New Moon was the sixth Jeanette MacDonald and Nelson Eddy film and first made together after Nelson’s marriage in January 1939 to Ann Franklin. Below, Jeanette recovering from her suicide attempt after Nelson’s marriage… or as studio spun it, recovering from a bad cold. (Thank you, Woody Van Dyke II for your quick thinking that saved her life.) With little time to recover emotionally from the shock of Nelson’s elopement, Jeanette headed out on her first American concert tour where the love of her fans filled the void in her heart, reaffirming both her star value and self-worth as a person. Returning to LA, she finally began tough, demanding negotiations for a new MGM contract, figuring she had nothing to lose.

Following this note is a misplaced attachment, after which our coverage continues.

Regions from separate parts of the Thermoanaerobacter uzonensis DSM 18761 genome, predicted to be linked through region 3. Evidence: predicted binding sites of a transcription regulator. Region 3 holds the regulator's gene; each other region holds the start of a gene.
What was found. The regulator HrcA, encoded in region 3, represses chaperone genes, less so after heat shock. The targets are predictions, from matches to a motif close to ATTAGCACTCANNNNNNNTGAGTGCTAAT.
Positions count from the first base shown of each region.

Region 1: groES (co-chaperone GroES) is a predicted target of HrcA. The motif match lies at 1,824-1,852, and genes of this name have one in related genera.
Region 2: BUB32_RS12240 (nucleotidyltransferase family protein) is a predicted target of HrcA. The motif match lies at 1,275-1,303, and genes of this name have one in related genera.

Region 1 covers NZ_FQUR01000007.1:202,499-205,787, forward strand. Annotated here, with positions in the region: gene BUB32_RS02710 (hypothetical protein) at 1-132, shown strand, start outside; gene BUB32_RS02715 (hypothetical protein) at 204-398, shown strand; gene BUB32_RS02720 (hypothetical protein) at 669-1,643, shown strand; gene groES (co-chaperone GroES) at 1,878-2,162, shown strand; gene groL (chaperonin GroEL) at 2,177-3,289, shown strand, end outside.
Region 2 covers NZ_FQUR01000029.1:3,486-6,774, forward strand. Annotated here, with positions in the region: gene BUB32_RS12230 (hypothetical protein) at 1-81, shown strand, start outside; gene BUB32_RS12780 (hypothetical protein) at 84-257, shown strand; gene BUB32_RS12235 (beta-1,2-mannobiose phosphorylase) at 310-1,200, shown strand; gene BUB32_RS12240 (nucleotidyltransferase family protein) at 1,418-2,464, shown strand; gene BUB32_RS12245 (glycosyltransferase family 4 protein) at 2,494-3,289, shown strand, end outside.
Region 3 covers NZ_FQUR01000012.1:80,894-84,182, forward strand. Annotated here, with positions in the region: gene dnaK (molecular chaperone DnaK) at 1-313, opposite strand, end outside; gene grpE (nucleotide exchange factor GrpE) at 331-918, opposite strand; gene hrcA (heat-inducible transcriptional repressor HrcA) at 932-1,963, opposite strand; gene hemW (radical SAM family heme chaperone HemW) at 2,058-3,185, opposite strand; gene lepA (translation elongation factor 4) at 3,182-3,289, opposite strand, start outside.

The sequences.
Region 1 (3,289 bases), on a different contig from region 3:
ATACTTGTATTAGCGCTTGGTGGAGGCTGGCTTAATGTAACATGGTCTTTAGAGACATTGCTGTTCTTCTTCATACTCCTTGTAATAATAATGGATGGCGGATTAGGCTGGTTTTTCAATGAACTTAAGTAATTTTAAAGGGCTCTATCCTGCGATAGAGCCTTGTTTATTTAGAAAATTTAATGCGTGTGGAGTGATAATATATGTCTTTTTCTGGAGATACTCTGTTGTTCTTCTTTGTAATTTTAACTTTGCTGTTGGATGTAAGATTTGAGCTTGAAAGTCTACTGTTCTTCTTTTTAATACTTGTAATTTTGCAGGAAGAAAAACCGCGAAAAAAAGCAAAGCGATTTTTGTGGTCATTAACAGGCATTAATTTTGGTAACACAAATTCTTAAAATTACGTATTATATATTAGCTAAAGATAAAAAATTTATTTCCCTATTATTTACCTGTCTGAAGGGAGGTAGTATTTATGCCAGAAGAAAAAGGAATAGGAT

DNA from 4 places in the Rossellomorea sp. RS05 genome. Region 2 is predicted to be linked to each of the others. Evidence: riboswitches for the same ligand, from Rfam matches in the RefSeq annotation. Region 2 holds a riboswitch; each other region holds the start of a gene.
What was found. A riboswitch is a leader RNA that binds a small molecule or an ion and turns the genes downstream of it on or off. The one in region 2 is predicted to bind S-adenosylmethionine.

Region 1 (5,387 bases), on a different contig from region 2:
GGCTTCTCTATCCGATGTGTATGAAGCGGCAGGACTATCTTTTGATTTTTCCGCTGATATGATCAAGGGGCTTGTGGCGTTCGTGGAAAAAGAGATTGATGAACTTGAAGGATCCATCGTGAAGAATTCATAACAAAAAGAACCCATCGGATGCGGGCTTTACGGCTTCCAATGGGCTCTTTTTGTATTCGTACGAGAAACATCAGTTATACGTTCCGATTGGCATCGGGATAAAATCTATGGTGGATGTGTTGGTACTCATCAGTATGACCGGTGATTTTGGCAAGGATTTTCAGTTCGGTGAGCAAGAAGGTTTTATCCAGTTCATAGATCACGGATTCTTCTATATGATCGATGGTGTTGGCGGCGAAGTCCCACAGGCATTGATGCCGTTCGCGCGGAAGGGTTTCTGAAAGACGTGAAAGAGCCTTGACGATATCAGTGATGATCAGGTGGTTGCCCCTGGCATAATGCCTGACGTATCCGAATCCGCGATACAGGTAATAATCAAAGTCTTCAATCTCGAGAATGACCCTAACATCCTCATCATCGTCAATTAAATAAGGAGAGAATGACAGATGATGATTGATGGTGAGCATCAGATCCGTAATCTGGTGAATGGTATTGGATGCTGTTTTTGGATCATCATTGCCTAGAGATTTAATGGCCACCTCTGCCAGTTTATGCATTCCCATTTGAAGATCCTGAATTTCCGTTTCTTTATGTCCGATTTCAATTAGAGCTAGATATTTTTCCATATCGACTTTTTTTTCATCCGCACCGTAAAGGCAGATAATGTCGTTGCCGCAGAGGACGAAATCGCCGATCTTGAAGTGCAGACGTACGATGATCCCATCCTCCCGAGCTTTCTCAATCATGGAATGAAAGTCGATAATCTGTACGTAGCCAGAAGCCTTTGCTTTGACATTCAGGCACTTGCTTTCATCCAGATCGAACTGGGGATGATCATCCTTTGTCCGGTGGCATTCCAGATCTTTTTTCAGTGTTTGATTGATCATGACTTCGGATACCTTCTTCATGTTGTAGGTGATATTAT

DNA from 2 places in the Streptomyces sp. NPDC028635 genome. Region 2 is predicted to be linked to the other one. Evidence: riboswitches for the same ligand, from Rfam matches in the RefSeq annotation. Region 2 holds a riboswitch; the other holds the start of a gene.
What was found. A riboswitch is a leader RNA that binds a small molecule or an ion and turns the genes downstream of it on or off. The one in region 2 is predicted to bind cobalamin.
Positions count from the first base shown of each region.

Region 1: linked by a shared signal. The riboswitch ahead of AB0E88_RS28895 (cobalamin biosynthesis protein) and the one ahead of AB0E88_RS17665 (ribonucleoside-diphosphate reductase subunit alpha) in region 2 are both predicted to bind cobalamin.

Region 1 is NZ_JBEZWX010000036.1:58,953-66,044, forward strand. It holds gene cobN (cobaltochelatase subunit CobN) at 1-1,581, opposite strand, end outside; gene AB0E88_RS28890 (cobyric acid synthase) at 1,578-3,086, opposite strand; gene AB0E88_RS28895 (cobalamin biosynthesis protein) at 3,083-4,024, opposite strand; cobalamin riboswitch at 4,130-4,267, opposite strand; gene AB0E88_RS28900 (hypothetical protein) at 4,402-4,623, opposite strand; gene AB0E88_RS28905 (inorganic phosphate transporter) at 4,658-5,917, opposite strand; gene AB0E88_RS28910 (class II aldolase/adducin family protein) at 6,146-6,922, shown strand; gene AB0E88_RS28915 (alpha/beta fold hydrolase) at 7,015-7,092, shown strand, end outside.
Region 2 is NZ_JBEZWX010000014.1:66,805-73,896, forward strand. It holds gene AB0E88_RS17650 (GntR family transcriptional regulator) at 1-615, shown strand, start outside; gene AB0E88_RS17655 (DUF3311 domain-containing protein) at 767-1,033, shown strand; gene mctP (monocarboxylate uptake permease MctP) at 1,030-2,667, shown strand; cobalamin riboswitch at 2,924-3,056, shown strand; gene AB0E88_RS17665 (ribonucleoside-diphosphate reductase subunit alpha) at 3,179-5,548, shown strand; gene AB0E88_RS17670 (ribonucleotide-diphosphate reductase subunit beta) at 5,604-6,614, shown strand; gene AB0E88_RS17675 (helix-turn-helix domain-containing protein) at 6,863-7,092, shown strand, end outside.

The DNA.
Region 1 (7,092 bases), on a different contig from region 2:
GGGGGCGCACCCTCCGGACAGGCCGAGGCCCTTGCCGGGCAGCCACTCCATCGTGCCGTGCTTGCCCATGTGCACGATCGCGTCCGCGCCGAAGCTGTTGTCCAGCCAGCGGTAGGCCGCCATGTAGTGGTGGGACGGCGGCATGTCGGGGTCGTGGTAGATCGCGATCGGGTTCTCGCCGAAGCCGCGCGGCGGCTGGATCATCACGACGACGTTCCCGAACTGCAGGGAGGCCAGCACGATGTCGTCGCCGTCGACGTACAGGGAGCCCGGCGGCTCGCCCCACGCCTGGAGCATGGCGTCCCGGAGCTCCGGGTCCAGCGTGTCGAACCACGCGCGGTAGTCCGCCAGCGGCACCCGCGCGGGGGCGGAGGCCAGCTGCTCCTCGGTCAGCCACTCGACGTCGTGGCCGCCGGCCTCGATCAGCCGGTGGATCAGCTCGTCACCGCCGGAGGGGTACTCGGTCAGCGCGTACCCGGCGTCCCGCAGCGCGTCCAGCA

Nothing to lose, that is, except her self-control when inevitably her next film was with Nelson. Intimate scenes like the one below would have to be shot with the finger stroking, the searing gazes, his wandering hands and involuntary lack of control which in this film is safely hidden from view thanks to the loose jacket flaps. Plus the fact that in several scenes he just holds her close, either face-to-face or with her backed in to him and held closely.
In Sweethearts I describe the months that followed Nelson’s marriage, where both Jeanette and Nelson were at first adamant about not working together anymore. Professionally, they had been split as a team for more than a year. Movie-going audiences were not amused with their solo films; they wanted their Singing Sweethearts back together on-screen. So they filmed New Moon, which Nelson dubbed “Son of Naughty Marietta.”